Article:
Pediatricians caution against homemade baby formula amid shortage

Some desperate parents have been turning to the internet for homemade baby formula recipes amid a nationwide shortage.

But pediatricians and nutritionists have a word of advice for anyone who is considering making formula at home: Don’t.

The US Food and Drug Administration has strict regulations to ensure baby formula meets nutritional and safety requirements, and advises against making it at home. That’s because it’s “extremely difficult” for parents and guardians to mimic the nutrition levels, said Dr. Amy Hair, the program director of neonatal nutrition at Texas Children’s Hospital.

“You can’t accurately measure what you’re adding to it,” Hair said. “Yes, you can add half a cup of this and half a cup of that. But there [are] very strict specifications for what babies need, nutrition-wise. ”

There could be issues if the balance isn’t right in a homemade formula, said Dr. Victoria Regan, a pediatrician with Children’s Memorial Hermann Pediatrics. Babies who are not getting the nutrition they need are at risk of malnutrition, as well as issues with growth and brain development.

The wrong balance could also cause issues such as dehydration, seizures or rickets, a condition that causes weak or soft bones in children. Last year, the US Centers for Disease Control and Prevention reported that three infants who were fed with a homemade formula developed severe hypocalcemia and vitamin D-deficient rickets.

It’s also not a good idea to dilute baby formula with water in an attempt to make the supply last longer, said Dr. Melanie Mouzoon, a fellow at the Academy of Breastfeeding Medicine and doctor for the Kelsey-Seybold Clinic. That will alter the nutrition a baby is getting with each feeding.

Aside from the nutritional implications, homemade concoctions also run the risk of becoming contaminated by bacteria, experts said. Babies have weak immune systems, so eating something that’s contaminated could make them very sick. That could lead to a hospitalization.

Experts also don’t recommend trying alternatives such as toddler formula, which is designed to meet the nutritional needs of children in that age group. It’s safest to talk to a pediatrician or health care provider for advice before making any changes to a baby’s diet, Regan said.

“My best advice is to talk to your baby’s doctor to get good advice,” she said. “Don’t rely too much on Facebook information.”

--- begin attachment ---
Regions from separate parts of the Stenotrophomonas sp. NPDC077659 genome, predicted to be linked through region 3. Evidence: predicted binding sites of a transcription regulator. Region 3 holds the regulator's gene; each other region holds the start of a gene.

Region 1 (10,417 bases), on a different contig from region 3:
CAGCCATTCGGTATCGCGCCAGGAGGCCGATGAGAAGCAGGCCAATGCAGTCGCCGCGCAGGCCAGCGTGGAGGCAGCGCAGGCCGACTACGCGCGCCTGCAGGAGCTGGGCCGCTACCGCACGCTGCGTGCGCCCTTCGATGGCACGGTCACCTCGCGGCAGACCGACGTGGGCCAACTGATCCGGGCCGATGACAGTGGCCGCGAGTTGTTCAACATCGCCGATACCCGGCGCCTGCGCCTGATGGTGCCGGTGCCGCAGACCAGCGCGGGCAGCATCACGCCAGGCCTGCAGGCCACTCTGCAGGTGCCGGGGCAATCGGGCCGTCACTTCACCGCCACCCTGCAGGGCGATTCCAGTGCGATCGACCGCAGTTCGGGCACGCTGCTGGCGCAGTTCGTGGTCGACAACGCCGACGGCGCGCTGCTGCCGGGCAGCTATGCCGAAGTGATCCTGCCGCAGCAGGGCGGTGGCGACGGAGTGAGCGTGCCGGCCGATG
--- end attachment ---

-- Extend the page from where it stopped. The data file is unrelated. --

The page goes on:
Hair does not recommend sharing breast milk, although she acknowledged the choice is a personal decision. It’s difficult to be sure how breast milk has been stored, especially if it’s being shipped, she said.

Families who can’t find formula have been inquiring with the Mother’s Milk Bank at Austin, a nonprofit that supplies breast milk from approved donors, executive director Kim Updegrove said.

“Some of those families are reaching out because they just can’t find not only the formula their baby was eating, but they can’t find any other type of formula, either,” she said. “Those are the ones who just need something to feed their baby.”

The milk bank has received 30 more inquiries than usual this week, Updegrove said. The nonprofit is working to help as many of those families as it can, but first needs to provide milk to vulnerable infants who were born prematurely or with a medical condition.

Babies at least 9 months old may be able to start drinking whole cow’s milk, Mouzoon said. There is a risk the baby will become iron-deficient if they’re not getting enough iron in their diet, though, so it’s best to consult a pediatrician to determine whether the baby will need iron supplements.

Hair said she understands the anxiety many parents and guardians are feeling when they cannot find their preferred brand of baby formula at the store. The good news is that most babies can switch to a different brand if they don’t have an allergy or medical condition that would require a specific type.

Baby formula is so tightly regulated that store brands use the same ingredients as the leading manufacturers, so switching to another brand shouldn’t be an issue, Regan said.

“Call and confirm with your pediatrician or your baby’s doctor’s office to make sure it is OK for your baby, but in general, you can switch [brands]”Regan said.

Regan urged parents not to buy more formula than they need so that other will be able to buy it for their children. The FDA said Tuesday that it is aware of the nationwide baby formula shortage and working to address the problemso Regan said she’s optimistic that supply will improve soon.

Until then, it may be frustrating to spend an afternoon driving around the Houston area looking for baby formula. But it’s far better than the risk you’ll be taking if you try making formula at home, Hair said.

“I get it. Who wants to go to three grocery stores to get the formula you want?” she said. “But at the same time, no parent wants to harm their baby.”

Becca Carballo contributed to this report.

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